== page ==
Here are a few topics to consider for your policy:
- Rates and payment due dates
- Communication and contact information
- Recitals and performance opportunities
- Cancellation and makeup lessons
- Practice expectations
- Parental involvement
Consider things that are important to you in the day to day operation of your business. Ideally, you should put these items in writing and have parents sign them indicating that they agree to the terms. This way, you can reference the policy later if something comes up.
Keeping it Simple
My studio policies have been through countless iterations. I was likely too lenient in the beginning and too strict at other points. I’ve had short policies and ones so long, parents often didn’t bother reading them. I also included rules that I liked in theory, but I wasn’t principled enough to compel people to follow them.
Now, I have settled on something in between the above extremes, where I stick to the important stuff and aim to keep things as simple as possible. My current policy fits on two pages and includes only things that I am completely comfortable explaining and enforcing. Simple, clear language is key.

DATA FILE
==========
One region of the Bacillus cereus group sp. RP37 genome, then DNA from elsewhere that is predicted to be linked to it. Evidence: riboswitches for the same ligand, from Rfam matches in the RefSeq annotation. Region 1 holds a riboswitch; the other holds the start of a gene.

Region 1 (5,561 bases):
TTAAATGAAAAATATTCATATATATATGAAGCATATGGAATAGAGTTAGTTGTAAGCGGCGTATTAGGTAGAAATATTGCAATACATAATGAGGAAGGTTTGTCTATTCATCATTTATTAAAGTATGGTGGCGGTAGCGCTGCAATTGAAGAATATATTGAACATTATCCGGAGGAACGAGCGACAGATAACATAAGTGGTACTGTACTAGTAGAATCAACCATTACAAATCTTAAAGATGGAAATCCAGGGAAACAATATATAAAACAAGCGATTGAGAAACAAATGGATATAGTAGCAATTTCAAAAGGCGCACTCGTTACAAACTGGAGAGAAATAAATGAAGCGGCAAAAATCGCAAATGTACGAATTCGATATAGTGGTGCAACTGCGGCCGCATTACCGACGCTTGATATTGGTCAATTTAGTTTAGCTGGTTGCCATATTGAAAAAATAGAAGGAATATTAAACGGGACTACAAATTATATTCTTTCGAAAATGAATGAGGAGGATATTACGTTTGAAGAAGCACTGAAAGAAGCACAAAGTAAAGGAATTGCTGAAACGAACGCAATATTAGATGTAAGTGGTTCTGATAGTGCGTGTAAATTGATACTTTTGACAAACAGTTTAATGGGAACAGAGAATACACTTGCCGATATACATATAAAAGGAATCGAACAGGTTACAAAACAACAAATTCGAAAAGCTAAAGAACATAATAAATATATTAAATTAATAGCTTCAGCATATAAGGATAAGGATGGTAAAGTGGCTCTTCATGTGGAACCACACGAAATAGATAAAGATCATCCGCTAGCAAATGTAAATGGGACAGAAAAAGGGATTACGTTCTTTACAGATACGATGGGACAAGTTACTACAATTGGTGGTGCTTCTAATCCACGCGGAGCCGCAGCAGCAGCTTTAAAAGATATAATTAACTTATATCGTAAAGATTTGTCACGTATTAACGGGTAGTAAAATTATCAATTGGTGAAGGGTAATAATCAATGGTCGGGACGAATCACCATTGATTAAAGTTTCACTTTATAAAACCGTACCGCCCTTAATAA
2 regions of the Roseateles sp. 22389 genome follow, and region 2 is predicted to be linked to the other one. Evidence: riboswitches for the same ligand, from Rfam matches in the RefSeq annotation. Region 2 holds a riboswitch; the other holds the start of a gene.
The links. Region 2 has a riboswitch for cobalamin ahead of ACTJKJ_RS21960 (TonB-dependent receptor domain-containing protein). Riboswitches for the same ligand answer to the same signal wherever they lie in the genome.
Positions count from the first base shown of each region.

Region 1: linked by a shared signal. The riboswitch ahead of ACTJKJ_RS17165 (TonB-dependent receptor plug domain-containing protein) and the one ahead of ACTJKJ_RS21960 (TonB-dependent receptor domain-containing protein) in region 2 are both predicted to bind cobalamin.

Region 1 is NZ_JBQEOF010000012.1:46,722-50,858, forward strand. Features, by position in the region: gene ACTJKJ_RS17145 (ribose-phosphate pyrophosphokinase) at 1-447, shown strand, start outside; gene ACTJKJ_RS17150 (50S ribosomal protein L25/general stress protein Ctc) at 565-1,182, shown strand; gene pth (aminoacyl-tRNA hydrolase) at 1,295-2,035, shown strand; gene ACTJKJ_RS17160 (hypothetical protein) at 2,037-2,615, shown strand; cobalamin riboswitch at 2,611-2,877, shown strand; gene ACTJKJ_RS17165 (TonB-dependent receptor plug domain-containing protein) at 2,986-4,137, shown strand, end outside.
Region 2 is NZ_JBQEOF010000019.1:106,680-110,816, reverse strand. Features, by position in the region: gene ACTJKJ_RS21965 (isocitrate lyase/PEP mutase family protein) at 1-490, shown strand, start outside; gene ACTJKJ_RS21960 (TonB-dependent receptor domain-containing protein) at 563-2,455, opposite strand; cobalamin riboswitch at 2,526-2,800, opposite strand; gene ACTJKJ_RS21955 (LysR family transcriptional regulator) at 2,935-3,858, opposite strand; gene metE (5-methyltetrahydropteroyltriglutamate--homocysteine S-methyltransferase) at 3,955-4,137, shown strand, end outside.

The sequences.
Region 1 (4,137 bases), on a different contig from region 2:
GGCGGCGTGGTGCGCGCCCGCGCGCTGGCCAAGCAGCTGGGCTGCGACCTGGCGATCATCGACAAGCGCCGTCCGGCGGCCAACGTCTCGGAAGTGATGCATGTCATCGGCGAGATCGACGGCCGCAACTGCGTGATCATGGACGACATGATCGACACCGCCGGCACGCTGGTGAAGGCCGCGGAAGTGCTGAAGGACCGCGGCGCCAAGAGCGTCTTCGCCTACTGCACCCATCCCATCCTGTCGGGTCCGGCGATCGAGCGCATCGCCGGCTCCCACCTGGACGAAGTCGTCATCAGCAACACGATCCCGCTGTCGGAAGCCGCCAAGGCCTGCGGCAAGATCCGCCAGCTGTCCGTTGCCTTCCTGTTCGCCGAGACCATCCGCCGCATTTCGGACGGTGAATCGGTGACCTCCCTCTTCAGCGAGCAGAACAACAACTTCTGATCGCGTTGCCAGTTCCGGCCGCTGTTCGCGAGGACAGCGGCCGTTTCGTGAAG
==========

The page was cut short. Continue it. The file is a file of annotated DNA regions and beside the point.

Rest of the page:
Cancellations and Makeup Lessons
I wanted to offer a few suggestions on cancellations and makeup lessons, since this has been my biggest point of frustration through the years. These topics are typically related, and you will probably want to list them in the same section of your policy.
Teachers should decide if they are willing to offer credits or reschedules for cancellations on the part of the student. You can make this dependent on the situation or a certain amount of advanced notice (or both).
Be careful about language that is not specific enough. If you come across as too vague or lenient in your policy, you may end up paying for it. The phrase “give someone an inch and they’ll take a mile” comes to mind, especially on this subject.